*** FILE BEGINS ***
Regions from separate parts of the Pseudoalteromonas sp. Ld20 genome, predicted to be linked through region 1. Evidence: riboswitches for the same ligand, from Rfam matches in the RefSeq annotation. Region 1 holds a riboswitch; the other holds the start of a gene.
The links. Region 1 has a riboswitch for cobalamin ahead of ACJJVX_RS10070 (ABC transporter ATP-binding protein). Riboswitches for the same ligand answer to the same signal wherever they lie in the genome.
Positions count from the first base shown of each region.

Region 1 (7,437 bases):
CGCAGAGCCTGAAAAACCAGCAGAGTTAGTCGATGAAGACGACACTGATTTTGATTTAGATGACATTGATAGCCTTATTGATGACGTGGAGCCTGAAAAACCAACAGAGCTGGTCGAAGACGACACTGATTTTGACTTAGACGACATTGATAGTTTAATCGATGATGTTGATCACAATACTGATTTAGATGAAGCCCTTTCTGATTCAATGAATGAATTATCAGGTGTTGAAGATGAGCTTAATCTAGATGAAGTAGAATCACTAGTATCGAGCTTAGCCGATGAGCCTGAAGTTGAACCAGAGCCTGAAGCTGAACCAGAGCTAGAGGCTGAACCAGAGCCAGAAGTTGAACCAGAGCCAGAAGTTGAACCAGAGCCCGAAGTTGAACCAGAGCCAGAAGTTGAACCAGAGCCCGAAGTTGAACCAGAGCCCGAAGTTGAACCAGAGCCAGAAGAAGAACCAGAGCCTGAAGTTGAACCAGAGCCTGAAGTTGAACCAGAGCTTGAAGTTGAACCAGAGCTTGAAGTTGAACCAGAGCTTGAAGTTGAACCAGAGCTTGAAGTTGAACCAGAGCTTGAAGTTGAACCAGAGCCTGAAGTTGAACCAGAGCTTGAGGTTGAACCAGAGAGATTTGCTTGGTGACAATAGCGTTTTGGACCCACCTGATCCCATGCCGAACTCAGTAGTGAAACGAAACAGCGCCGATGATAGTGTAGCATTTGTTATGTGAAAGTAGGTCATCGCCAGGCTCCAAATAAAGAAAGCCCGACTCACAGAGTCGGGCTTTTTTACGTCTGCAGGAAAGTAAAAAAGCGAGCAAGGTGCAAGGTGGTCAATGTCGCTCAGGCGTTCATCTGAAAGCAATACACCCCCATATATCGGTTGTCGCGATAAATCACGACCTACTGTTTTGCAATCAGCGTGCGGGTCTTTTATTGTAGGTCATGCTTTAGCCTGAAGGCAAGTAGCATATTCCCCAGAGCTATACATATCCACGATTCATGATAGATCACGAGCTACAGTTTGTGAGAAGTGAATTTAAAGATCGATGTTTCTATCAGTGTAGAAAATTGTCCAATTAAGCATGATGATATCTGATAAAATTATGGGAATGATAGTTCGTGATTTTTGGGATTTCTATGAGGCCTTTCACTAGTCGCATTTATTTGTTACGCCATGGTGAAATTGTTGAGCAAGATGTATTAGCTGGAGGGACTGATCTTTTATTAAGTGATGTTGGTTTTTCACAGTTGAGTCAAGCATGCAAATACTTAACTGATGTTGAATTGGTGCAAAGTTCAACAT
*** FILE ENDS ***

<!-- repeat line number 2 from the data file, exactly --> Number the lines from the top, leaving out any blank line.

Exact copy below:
The links. Region 1 has a riboswitch for cobalamin ahead of ACJJVX_RS10070 (ABC transporter ATP-binding protein). Riboswitches for the same ligand answer to the same signal wherever they lie in the genome.